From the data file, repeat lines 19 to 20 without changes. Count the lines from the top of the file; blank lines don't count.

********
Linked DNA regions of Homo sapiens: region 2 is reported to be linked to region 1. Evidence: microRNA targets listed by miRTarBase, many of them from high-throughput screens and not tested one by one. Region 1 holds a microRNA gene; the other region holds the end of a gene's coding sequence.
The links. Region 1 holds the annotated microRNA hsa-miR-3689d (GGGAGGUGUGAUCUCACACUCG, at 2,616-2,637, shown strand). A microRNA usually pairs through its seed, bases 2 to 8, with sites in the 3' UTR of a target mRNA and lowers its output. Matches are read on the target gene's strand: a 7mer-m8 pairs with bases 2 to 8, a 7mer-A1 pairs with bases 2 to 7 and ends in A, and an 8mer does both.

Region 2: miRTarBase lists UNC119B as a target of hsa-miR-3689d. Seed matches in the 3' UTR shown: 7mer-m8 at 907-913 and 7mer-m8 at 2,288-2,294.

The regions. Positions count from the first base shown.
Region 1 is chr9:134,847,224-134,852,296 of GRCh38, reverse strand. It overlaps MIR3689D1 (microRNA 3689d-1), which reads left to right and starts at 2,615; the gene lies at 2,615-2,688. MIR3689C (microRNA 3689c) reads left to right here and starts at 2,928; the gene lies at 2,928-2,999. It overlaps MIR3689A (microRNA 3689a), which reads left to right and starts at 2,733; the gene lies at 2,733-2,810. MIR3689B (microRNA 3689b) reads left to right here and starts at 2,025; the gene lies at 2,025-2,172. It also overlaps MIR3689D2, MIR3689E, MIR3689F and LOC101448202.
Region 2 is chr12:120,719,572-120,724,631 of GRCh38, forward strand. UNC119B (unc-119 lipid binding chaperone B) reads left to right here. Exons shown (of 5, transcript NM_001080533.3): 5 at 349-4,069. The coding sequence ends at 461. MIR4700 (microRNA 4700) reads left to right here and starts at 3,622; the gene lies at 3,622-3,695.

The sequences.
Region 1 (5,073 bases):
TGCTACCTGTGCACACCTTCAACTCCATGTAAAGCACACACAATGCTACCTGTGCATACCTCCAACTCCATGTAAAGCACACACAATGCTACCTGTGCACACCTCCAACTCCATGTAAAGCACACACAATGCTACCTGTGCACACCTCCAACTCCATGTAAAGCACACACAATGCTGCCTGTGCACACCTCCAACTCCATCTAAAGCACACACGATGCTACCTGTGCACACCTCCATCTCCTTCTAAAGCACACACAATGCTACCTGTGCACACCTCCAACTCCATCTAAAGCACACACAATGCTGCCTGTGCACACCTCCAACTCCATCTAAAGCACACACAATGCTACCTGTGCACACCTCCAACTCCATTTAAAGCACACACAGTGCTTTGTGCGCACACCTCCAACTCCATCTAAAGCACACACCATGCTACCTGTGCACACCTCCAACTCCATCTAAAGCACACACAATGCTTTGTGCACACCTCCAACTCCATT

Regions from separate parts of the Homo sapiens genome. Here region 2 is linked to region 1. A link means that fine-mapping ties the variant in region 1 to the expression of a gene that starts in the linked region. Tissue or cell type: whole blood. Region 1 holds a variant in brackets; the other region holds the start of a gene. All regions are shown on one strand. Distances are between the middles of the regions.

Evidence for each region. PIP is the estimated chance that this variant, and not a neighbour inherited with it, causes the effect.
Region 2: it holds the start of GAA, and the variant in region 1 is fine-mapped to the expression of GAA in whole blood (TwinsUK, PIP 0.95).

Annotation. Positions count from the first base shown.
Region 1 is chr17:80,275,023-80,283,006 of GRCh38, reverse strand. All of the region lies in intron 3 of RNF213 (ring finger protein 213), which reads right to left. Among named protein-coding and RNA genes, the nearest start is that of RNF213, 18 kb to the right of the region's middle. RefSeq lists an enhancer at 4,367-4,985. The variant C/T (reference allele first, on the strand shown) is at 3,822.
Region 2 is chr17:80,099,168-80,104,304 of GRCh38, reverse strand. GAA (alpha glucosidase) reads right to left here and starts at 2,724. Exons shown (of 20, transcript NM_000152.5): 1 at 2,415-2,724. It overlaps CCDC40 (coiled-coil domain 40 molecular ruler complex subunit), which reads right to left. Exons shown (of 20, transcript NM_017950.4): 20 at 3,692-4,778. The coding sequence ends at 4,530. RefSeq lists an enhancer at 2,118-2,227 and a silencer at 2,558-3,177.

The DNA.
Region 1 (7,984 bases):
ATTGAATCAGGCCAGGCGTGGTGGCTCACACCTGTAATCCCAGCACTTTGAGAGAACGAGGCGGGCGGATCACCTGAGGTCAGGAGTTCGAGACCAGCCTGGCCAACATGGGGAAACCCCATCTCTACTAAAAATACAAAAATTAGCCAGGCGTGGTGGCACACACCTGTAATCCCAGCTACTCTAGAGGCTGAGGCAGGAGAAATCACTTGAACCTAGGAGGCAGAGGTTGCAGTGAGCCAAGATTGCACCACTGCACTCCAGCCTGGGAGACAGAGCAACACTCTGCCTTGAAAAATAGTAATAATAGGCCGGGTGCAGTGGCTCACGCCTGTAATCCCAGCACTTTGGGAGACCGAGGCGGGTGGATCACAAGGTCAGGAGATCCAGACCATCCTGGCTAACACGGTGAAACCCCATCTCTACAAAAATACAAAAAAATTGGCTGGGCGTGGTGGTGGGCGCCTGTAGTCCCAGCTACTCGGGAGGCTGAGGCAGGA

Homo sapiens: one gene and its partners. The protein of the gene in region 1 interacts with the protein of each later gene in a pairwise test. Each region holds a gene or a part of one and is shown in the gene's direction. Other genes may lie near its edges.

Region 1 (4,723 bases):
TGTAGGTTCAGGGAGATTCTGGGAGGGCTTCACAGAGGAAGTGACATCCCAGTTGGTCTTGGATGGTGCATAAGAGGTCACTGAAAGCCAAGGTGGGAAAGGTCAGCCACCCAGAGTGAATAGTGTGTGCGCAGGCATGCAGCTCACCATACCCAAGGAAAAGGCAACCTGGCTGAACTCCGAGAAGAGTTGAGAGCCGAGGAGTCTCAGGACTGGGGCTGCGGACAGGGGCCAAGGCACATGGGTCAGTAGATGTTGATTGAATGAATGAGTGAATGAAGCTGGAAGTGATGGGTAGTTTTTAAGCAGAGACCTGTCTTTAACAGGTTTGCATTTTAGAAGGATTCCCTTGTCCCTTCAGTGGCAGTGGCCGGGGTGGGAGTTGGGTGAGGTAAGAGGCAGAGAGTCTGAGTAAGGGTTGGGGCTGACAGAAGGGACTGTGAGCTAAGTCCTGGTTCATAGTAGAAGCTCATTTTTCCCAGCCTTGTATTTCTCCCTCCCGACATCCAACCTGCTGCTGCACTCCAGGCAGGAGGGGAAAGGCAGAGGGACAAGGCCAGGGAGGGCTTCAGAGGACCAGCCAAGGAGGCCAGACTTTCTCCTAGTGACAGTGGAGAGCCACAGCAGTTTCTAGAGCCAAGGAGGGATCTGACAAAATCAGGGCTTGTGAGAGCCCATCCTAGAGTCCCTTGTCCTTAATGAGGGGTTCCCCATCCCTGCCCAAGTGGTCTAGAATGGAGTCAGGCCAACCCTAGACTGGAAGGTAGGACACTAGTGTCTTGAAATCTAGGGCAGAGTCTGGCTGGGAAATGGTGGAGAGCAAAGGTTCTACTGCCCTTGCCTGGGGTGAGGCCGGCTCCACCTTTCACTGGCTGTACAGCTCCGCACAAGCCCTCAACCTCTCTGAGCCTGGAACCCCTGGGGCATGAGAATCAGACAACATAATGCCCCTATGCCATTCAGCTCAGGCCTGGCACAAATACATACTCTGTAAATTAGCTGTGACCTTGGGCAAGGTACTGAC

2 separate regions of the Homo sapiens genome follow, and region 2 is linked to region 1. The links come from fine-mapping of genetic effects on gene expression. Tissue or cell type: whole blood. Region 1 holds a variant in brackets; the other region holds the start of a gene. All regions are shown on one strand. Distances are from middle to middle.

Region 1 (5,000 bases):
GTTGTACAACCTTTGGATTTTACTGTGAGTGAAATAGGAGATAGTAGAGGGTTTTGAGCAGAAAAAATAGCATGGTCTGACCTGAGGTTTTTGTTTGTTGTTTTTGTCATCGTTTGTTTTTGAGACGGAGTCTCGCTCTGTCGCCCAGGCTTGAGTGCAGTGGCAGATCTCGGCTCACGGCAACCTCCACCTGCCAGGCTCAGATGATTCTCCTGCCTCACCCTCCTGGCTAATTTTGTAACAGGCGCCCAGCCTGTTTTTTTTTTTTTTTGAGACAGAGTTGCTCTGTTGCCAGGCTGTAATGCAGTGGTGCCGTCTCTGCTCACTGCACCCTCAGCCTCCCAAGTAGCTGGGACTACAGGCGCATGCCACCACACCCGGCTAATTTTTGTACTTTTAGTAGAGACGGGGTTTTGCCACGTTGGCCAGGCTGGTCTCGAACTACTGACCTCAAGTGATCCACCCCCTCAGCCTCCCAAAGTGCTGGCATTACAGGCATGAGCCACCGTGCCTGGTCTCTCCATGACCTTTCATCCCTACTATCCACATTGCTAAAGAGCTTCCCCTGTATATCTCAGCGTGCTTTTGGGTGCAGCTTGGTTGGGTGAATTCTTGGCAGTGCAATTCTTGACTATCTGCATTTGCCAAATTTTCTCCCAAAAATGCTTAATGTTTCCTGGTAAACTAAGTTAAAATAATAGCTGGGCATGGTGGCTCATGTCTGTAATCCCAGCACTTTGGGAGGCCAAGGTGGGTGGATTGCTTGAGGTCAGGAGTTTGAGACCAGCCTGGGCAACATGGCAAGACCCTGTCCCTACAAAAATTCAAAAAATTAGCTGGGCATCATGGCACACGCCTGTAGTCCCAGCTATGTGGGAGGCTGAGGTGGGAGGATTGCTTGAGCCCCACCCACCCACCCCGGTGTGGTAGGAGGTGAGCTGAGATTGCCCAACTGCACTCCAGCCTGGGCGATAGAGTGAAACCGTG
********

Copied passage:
Homo sapiens: one gene and its partners. The protein of the gene in region 1 interacts with the protein of each later gene in a pairwise test. Each region holds a gene or a part of one and is shown in the gene's direction. Other genes may lie near its edges.

Region 1 (4,723 bases):